Tablets are great for watching videos and TV, for playing games, reading eBooks, and browsing the web. Sharing photos and catching up via Facebook, Instagram or Pinterest are all great on iPads and Android tabs. And you can catch up on email, too.
They’re not so good if you need to create a newsletter, presentation or write up a report. Printing off a spreadsheet or document can prove problematic if you don’t have a printer that’s compatible with your particular tablet. These things are possible, but you’ll find it’s much easier on a laptop or PC.
You can install extra software – known as apps – on a tablet, much like you can on a PC. Many are free, but some cost a few pounds. You have to install apps from the respective store on your tablet: Apple’s App Store on an iPad, the Google Play Store on an Android tablet and the Amazon Appstore on a Fire Tablet.
On a Windows 10 tablet you can install normal Windows software, but you also get to browse the Windows Store for dedicated tablet apps. But the selection is much more limited than on the other types of tablet.
The same is true of music- and other media: you can buy it from Apple, Google, Amazon or Microsoft. You can also transfer your own music, videos and photos to your tablet from a PC or access them from many cloud storage services. Apple, Google, Amazon and Microsoft have their own cloud services but you can also use others, such as Dropbox, which let you store files and media and get to them from all your devices, no matter whether a phone, tablet, laptop or PC.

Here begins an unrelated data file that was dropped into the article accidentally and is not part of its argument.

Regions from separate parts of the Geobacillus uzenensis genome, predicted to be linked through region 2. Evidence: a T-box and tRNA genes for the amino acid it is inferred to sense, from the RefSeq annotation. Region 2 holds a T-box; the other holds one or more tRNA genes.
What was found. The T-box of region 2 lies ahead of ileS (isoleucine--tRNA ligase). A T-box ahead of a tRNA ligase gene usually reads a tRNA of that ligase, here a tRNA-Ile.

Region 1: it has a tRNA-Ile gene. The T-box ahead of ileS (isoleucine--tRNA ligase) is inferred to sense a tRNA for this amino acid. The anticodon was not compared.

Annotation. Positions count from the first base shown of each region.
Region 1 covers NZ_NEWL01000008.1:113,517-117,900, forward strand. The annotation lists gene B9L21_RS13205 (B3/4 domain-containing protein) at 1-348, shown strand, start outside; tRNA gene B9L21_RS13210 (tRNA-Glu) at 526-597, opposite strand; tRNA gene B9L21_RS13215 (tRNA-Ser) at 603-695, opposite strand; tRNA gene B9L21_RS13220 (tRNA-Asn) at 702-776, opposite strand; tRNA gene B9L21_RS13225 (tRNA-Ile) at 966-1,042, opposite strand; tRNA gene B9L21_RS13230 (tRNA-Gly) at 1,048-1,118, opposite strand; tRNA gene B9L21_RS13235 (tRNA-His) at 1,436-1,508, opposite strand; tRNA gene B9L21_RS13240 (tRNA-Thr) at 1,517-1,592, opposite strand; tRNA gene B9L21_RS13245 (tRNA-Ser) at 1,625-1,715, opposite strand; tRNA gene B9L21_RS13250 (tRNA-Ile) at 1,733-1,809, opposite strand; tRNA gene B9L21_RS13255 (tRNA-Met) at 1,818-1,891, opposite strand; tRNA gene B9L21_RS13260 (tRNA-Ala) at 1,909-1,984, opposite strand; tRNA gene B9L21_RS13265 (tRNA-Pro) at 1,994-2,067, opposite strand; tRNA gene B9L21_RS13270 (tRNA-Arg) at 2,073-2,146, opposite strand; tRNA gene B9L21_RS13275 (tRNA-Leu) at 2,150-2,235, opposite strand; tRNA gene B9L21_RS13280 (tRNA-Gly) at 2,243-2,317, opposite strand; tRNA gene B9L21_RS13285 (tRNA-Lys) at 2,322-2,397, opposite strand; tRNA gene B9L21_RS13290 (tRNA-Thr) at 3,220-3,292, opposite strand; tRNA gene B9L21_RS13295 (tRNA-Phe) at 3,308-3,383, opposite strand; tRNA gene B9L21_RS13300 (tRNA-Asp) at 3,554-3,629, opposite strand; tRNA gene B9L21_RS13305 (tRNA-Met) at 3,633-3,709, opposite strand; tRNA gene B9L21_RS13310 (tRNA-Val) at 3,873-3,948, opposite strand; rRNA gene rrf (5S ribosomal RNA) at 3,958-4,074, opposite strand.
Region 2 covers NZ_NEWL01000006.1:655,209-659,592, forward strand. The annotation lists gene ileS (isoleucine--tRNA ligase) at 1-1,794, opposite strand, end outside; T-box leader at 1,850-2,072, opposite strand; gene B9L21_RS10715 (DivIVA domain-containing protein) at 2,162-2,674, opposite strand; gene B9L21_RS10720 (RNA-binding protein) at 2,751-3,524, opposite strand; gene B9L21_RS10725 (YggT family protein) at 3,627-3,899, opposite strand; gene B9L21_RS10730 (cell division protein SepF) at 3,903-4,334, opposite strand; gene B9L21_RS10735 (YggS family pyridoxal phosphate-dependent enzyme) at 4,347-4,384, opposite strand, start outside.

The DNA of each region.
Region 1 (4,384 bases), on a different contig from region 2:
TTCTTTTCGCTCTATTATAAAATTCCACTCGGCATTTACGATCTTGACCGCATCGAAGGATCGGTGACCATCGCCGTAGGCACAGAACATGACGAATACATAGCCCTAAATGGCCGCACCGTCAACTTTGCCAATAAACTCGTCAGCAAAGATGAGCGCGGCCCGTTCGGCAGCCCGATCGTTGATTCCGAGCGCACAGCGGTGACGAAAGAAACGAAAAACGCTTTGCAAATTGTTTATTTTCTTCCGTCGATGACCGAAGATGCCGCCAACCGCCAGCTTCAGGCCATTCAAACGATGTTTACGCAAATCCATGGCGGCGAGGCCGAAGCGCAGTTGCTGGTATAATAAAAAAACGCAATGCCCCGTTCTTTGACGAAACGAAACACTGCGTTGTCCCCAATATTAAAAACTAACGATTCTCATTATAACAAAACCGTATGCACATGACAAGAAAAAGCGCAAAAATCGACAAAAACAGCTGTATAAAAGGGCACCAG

Here’s the bottom line: for fun, you need an iPad- or Android tablet. For work, go Windows. But only if you can afford the best.
What to look for
Android tablets pack processors from a variety of manufacturers. Samsung’s Exynos chips and Qualcomm’s Snapdragon processors are the most common: Look for the Snapdragon 800 series and Exynos 8 processors for better performance. Nvidia’s Tegra processors are found on Nvidia tablets, and you’ll find some Android machines with Rockchip CPUs.
On the Windows front, you’ll find mainly Intel processors, including the Core m3, i5 and i7 processors. Tablets based on Intel Core processors tend to be higher-end devices, and will generally cost you more. Lower-cost Windows tablets and convertibles often use Intel Atom processors.
RAM isn’t quite as big a selling point on tablets because of how iOS and Android manage memory. Generally speaking, however, the more you spend, the more RAM you’ll get, and on most tablets, you can expect anywhere between 1GB and 4GB of memory. Laptop/tablet hybrids and other Windows-based convertible tablets, like the Surface Pro 4, typically offer more memory, sometimes up to 16GB of RAM. More RAM often equates to snappier performance.
Storage and Expandability
Stand-alone tablets typically come with 8 or 16GB of storage on the low end, and up to 128GB on the high end. Convertible Windows tablets often have storage capacities more in line with typical notebooks, so it isn’t unusual to find one with 256GB of storage or more. Some tablets include SD card readers that allow you to expand your device’s storage capacity. Unless you don’t use your tablet much, you may find 8 or 16 GB to be a little too constraining for your needs, so you’ll probably want to pay a little more and get at least 32GB of storage space — or look for one with an onboard SD card slot.
How About Battery Life (Very Important)?
When looking for a tablet its best to find one that can serve up to 7 hours one a single charge while being used.